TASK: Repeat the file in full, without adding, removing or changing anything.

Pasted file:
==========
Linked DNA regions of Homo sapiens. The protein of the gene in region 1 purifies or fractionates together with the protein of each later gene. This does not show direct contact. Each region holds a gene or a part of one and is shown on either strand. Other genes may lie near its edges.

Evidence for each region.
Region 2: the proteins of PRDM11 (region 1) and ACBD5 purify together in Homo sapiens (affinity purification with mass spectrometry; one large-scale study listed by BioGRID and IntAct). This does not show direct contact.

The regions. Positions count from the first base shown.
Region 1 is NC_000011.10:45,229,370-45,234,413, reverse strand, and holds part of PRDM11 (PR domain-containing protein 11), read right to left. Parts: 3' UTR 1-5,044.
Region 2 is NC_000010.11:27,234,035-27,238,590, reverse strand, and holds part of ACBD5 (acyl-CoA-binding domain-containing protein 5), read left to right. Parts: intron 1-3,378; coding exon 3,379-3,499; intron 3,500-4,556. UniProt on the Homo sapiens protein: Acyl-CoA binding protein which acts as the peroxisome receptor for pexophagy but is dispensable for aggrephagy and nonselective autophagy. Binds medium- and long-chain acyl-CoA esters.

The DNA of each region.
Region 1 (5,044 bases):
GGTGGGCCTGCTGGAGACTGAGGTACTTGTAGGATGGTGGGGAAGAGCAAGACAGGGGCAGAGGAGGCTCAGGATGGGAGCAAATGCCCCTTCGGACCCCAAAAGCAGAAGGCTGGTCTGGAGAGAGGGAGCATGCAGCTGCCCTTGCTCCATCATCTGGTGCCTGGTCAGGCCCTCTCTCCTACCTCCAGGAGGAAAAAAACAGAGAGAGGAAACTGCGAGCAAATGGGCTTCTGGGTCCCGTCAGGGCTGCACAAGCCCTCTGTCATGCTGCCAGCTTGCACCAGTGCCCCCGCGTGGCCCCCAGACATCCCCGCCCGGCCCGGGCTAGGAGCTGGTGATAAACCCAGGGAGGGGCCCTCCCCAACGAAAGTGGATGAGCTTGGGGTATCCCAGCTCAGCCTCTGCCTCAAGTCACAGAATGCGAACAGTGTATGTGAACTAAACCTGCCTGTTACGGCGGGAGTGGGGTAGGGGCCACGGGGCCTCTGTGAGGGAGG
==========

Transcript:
Linked DNA regions of Homo sapiens. The protein of the gene in region 1 purifies or fractionates together with the protein of each later gene. This does not show direct contact. Each region holds a gene or a part of one and is shown on either strand. Other genes may lie near its edges.

Evidence for each region.
Region 2: the proteins of PRDM11 (region 1) and ACBD5 purify together in Homo sapiens (affinity purification with mass spectrometry; one large-scale study listed by BioGRID and IntAct). This does not show direct contact.

The regions. Positions count from the first base shown.
Region 1 is NC_000011.10:45,229,370-45,234,413, reverse strand, and holds part of PRDM11 (PR domain-containing protein 11), read right to left. Parts: 3' UTR 1-5,044.
Region 2 is NC_000010.11:27,234,035-27,238,590, reverse strand, and holds part of ACBD5 (acyl-CoA-binding domain-containing protein 5), read left to right. Parts: intron 1-3,378; coding exon 3,379-3,499; intron 3,500-4,556. UniProt on the Homo sapiens protein: Acyl-CoA binding protein which acts as the peroxisome receptor for pexophagy but is dispensable for aggrephagy and nonselective autophagy. Binds medium- and long-chain acyl-CoA esters.

The DNA of each region.
Region 1 (5,044 bases):
GGTGGGCCTGCTGGAGACTGAGGTACTTGTAGGATGGTGGGGAAGAGCAAGACAGGGGCAGAGGAGGCTCAGGATGGGAGCAAATGCCCCTTCGGACCCCAAAAGCAGAAGGCTGGTCTGGAGAGAGGGAGCATGCAGCTGCCCTTGCTCCATCATCTGGTGCCTGGTCAGGCCCTCTCTCCTACCTCCAGGAGGAAAAAAACAGAGAGAGGAAACTGCGAGCAAATGGGCTTCTGGGTCCCGTCAGGGCTGCACAAGCCCTCTGTCATGCTGCCAGCTTGCACCAGTGCCCCCGCGTGGCCCCCAGACATCCCCGCCCGGCCCGGGCTAGGAGCTGGTGATAAACCCAGGGAGGGGCCCTCCCCAACGAAAGTGGATGAGCTTGGGGTATCCCAGCTCAGCCTCTGCCTCAAGTCACAGAATGCGAACAGTGTATGTGAACTAAACCTGCCTGTTACGGCGGGAGTGGGGTAGGGGCCACGGGGCCTCTGTGAGGGAGG